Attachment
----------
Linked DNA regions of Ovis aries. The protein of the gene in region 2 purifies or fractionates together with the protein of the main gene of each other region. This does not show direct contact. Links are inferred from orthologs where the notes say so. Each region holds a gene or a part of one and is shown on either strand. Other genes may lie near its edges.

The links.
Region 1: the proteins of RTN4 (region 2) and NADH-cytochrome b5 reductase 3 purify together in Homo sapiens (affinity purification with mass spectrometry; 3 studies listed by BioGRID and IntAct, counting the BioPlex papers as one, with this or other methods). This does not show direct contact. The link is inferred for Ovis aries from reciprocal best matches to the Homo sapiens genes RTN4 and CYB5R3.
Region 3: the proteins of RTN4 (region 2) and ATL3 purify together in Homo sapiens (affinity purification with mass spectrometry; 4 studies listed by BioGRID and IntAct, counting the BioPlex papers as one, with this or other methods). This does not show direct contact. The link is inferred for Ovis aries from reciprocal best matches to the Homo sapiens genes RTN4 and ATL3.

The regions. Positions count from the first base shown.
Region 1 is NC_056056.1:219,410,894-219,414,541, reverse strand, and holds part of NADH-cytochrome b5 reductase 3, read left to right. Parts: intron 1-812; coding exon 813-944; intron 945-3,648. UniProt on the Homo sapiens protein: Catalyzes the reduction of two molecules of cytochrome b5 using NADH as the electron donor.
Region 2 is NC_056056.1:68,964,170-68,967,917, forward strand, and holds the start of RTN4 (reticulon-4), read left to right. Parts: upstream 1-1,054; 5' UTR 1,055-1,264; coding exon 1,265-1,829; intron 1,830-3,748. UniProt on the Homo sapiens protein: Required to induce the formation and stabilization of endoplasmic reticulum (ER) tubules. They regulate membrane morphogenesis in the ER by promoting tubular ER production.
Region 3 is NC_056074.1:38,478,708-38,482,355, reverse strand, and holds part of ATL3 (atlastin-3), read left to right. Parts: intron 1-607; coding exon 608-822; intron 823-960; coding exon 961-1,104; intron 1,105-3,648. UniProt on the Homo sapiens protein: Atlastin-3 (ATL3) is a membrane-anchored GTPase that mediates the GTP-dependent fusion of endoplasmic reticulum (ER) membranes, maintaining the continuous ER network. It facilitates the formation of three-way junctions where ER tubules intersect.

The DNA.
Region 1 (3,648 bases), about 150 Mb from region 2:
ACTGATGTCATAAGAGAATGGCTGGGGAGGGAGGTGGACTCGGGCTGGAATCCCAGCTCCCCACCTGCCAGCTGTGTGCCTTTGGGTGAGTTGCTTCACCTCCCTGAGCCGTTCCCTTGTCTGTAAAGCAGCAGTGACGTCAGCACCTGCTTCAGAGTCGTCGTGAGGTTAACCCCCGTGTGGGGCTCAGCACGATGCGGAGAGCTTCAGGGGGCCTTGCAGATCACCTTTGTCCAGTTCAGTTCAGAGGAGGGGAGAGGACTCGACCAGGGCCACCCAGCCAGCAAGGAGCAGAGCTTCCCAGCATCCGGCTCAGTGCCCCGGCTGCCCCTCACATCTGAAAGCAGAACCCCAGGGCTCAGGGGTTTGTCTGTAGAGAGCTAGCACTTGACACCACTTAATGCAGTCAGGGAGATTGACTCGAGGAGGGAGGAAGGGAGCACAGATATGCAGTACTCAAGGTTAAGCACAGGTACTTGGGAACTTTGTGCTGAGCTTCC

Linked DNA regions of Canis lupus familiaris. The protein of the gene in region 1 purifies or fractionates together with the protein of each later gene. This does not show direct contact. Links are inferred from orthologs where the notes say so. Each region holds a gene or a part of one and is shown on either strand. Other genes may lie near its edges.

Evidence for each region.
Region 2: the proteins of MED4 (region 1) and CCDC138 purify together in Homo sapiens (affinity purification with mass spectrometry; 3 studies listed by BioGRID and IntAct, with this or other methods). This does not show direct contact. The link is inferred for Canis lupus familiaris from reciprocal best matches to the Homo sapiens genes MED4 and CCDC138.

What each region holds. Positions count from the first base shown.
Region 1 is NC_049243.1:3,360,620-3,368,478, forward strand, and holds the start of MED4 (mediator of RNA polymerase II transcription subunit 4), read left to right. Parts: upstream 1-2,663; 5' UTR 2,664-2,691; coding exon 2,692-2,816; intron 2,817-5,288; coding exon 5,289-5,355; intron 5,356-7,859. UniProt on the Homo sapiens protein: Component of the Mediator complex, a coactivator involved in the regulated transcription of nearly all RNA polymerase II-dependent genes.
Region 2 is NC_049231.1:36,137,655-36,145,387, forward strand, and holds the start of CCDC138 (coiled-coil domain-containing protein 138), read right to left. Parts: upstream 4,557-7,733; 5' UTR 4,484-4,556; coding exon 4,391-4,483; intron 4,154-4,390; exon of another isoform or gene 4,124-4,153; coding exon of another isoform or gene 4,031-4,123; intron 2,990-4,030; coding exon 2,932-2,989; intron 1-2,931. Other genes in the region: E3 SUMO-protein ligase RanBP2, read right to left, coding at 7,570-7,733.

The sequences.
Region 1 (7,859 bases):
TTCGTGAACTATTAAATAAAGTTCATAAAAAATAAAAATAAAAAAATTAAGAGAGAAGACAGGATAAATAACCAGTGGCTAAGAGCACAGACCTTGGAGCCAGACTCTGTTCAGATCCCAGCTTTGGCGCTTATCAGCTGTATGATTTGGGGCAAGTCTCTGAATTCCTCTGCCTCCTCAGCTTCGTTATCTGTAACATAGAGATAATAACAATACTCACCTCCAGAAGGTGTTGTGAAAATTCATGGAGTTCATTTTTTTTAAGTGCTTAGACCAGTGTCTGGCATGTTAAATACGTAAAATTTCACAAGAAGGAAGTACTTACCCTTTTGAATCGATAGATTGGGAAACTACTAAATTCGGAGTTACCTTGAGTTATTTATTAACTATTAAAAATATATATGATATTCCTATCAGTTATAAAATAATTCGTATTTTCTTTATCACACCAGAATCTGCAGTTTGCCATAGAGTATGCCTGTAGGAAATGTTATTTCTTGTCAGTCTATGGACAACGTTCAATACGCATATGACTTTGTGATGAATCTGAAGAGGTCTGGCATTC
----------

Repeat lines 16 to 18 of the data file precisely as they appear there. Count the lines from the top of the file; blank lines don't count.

Region 1 is NC_049243.1:3,360,620-3,368,478, forward strand, and holds the start of MED4 (mediator of RNA polymerase II transcription subunit 4), read left to right. Parts: upstream 1-2,663; 5' UTR 2,664-2,691; coding exon 2,692-2,816; intron 2,817-5,288; coding exon 5,289-5,355; intron 5,356-7,859. UniProt on the Homo sapiens protein: Component of the Mediator complex, a coactivator involved in the regulated transcription of nearly all RNA polymerase II-dependent genes.
Region 2 is NC_049231.1:36,137,655-36,145,387, forward strand, and holds the start of CCDC138 (coiled-coil domain-containing protein 138), read right to left. Parts: upstream 4,557-7,733; 5' UTR 4,484-4,556; coding exon 4,391-4,483; intron 4,154-4,390; exon of another isoform or gene 4,124-4,153; coding exon of another isoform or gene 4,031-4,123; intron 2,990-4,030; coding exon 2,932-2,989; intron 1-2,931. Other genes in the region: E3 SUMO-protein ligase RanBP2, read right to left, coding at 7,570-7,733.

The sequences.